Bruce Charlton argues that:
When universities and colleges worked properly, or at least much better than they do now (which is ‘hardly at all’) – then they were vocational institutions.
Medieval universities taught that which was necessary for an individual to become a member of the intellectual ruling class (logic, grammar, rhetoric, mathematics) – and that was the vocational purpose of becoming a ‘Master of Arts’ (Magister Artium).
The Doctoral degrees were also vocational – both in a specific sense of educating for practice in Divinity, Law and Medicine – but also in the general sense of being a license to teach at Universities.
Though I have much sympathy for the necessity for relevance of education, i.e. some form of usefulness later, especially in the light of the false ideologies underpinning education today and the production of useless drones who aren’t even “educated” in the fullest sense of the word [please see Frankfurt School], nevertheless, I think Bruce is too vocationally driven here.
No argument that we need strongly vocationally driven education but there is also such a thing as the liberal arts and that is, now that it’s no longer a training camp for the ruling class, an exercise in itself, which produces a well-rounded individual. Admittedly, my grounding was at a public school but I’d hardly see it as fitting me for taking on the reins of power – I’m no lawyer or former governor.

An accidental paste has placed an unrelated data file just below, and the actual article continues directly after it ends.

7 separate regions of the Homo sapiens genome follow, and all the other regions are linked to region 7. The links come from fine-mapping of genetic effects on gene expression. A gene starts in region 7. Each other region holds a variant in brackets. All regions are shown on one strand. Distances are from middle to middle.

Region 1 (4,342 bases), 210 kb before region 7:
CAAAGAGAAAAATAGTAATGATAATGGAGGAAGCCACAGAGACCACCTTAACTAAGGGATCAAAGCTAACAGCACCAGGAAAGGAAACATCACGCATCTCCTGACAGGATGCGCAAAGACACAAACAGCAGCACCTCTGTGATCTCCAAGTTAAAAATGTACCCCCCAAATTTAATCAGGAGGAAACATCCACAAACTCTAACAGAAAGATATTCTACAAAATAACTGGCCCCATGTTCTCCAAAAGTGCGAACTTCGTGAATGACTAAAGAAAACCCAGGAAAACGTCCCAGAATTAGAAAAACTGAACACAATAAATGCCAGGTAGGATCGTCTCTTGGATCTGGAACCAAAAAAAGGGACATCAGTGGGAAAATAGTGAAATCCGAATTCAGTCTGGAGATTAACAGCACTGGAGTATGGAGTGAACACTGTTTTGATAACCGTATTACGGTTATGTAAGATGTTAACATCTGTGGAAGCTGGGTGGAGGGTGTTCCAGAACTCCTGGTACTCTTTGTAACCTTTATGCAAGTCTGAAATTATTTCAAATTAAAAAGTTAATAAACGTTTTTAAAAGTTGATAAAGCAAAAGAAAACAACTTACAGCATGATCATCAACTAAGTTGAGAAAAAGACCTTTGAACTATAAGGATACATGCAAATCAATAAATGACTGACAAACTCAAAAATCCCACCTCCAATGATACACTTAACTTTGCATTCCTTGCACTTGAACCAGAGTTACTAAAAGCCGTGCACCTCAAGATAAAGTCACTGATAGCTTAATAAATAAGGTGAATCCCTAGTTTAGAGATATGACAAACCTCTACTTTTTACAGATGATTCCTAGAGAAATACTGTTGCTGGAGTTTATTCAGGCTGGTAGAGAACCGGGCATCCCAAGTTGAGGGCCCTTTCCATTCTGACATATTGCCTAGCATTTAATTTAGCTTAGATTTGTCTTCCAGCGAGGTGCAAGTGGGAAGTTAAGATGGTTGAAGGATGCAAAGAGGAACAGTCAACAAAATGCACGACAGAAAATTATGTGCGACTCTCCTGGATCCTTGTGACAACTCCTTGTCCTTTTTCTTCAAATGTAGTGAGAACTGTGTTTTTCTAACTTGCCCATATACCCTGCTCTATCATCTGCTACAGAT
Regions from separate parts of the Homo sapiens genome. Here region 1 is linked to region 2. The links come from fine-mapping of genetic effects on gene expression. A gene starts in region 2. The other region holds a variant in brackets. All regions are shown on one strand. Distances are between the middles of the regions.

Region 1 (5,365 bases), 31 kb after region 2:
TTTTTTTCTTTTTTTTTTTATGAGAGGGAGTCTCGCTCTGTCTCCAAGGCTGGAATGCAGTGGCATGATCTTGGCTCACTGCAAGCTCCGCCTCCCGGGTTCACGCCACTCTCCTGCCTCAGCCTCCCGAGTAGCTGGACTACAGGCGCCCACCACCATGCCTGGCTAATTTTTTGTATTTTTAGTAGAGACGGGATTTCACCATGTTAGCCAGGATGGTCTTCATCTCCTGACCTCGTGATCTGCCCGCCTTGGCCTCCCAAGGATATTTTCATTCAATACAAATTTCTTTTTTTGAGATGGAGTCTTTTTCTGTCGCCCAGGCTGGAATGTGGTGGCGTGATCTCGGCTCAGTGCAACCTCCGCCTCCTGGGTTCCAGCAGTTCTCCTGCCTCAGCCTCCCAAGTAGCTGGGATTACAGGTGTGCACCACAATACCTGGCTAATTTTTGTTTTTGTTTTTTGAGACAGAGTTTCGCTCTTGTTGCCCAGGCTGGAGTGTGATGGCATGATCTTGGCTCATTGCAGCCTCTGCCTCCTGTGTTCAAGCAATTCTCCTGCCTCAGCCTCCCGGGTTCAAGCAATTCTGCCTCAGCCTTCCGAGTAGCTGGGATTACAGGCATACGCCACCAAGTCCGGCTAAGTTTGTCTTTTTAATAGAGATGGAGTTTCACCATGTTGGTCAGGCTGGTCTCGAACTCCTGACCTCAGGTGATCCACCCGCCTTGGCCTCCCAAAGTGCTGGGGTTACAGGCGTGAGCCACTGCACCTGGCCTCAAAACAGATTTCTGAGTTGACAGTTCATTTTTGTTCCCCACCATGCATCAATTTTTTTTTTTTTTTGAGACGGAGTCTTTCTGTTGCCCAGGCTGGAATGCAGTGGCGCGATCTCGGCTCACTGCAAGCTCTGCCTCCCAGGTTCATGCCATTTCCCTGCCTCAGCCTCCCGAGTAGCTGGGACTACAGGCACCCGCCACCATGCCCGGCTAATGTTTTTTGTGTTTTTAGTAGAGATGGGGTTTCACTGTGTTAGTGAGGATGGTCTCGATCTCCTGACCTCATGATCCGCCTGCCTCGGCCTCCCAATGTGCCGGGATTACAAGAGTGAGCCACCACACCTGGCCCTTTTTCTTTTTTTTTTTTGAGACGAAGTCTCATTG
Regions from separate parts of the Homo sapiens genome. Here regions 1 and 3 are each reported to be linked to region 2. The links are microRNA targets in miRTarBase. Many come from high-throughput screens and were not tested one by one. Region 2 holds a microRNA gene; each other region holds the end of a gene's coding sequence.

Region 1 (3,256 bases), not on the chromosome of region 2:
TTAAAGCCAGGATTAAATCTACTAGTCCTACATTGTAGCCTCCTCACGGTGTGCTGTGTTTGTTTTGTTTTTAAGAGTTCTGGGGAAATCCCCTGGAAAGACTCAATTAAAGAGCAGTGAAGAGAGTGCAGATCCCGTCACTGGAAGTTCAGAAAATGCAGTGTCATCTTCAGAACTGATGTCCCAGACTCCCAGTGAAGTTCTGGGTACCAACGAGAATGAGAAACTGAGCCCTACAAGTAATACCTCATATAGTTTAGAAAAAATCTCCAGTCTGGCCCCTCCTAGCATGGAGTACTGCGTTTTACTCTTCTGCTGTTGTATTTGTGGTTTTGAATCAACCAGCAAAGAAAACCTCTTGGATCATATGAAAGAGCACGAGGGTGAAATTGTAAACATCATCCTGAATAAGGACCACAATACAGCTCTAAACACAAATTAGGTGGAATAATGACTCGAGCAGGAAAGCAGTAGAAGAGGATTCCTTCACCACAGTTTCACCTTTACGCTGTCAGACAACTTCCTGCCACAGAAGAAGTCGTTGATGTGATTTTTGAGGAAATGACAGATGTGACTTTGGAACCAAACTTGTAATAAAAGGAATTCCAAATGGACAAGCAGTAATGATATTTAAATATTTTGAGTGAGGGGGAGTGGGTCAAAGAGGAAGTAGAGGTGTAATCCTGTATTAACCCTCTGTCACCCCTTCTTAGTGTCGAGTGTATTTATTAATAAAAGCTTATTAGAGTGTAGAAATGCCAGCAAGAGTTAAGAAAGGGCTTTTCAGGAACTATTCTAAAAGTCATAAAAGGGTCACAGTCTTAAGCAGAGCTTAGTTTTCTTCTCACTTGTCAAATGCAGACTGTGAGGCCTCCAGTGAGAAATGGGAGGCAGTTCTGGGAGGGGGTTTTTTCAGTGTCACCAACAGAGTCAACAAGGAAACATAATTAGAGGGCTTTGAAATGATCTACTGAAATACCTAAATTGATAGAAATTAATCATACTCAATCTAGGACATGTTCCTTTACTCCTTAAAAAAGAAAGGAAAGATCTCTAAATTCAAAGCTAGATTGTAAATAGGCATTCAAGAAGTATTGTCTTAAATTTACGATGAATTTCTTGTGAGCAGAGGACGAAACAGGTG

Rather, it is an example of the theory that it’s better for freedom if a person is well-educated, in an all-round way. Such a person is less likely to be misled by Marxists, less swayed by ignorant opinion – just a better person altogether. Not only that but it should be a pursuit of state schools as well as independent. Any child coming out of that system should at least have rubbed shoulders with the classics, along with all sorts of other things, such as dance/drama, mechanics, domestic science [male and female] – in other words, general usefulness.
More than that, discipline has a huge effect on self-discipline and self-discipline does not necessarily have to mean conformity to a laid down mode of dress or behaviour. It can be that people feel comfortable with societal norms, if they’re good norms but a self-disciplined man or woman is often an independent minded man or woman or at least the two should go hand in hand.
I think you see where this is going …